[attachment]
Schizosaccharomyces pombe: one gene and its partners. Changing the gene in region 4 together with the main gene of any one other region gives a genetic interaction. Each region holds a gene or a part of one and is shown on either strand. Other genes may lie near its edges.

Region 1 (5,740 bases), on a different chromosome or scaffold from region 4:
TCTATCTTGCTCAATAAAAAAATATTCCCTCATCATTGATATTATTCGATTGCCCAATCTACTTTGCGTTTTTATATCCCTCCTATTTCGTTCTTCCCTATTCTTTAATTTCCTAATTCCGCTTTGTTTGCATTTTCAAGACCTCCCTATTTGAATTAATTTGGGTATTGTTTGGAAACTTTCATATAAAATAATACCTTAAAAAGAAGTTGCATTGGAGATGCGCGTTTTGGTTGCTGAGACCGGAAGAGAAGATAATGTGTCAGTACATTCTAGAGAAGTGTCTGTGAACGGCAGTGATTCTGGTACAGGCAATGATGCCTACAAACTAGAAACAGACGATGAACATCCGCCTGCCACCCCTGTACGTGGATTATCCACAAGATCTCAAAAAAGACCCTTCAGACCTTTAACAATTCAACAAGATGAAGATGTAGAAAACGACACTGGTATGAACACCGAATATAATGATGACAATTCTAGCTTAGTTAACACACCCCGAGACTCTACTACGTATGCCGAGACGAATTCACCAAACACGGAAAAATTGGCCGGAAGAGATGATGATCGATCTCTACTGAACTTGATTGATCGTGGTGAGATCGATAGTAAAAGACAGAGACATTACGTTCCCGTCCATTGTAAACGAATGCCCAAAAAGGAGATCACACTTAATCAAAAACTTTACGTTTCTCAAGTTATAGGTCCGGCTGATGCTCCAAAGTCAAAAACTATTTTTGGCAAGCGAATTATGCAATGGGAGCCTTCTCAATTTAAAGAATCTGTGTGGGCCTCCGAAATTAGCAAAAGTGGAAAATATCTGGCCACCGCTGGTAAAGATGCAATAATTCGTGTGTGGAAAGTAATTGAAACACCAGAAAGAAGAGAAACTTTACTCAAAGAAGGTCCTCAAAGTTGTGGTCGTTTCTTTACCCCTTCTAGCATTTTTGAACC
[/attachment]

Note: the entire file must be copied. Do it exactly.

Schizosaccharomyces pombe: one gene and its partners. Changing the gene in region 4 together with the main gene of any one other region gives a genetic interaction. Each region holds a gene or a part of one and is shown on either strand. Other genes may lie near its edges.

Region 1 (5,740 bases), on a different chromosome or scaffold from region 4:
TCTATCTTGCTCAATAAAAAAATATTCCCTCATCATTGATATTATTCGATTGCCCAATCTACTTTGCGTTTTTATATCCCTCCTATTTCGTTCTTCCCTATTCTTTAATTTCCTAATTCCGCTTTGTTTGCATTTTCAAGACCTCCCTATTTGAATTAATTTGGGTATTGTTTGGAAACTTTCATATAAAATAATACCTTAAAAAGAAGTTGCATTGGAGATGCGCGTTTTGGTTGCTGAGACCGGAAGAGAAGATAATGTGTCAGTACATTCTAGAGAAGTGTCTGTGAACGGCAGTGATTCTGGTACAGGCAATGATGCCTACAAACTAGAAACAGACGATGAACATCCGCCTGCCACCCCTGTACGTGGATTATCCACAAGATCTCAAAAAAGACCCTTCAGACCTTTAACAATTCAACAAGATGAAGATGTAGAAAACGACACTGGTATGAACACCGAATATAATGATGACAATTCTAGCTTAGTTAACACACCCCGAGACTCTACTACGTATGCCGAGACGAATTCACCAAACACGGAAAAATTGGCCGGAAGAGATGATGATCGATCTCTACTGAACTTGATTGATCGTGGTGAGATCGATAGTAAAAGACAGAGACATTACGTTCCCGTCCATTGTAAACGAATGCCCAAAAAGGAGATCACACTTAATCAAAAACTTTACGTTTCTCAAGTTATAGGTCCGGCTGATGCTCCAAAGTCAAAAACTATTTTTGGCAAGCGAATTATGCAATGGGAGCCTTCTCAATTTAAAGAATCTGTGTGGGCCTCCGAAATTAGCAAAAGTGGAAAATATCTGGCCACCGCTGGTAAAGATGCAATAATTCGTGTGTGGAAAGTAATTGAAACACCAGAAAGAAGAGAAACTTTACTCAAAGAAGGTCCTCAAAGTTGTGGTCGTTTCTTTACCCCTTCTAGCATTTTTGAACC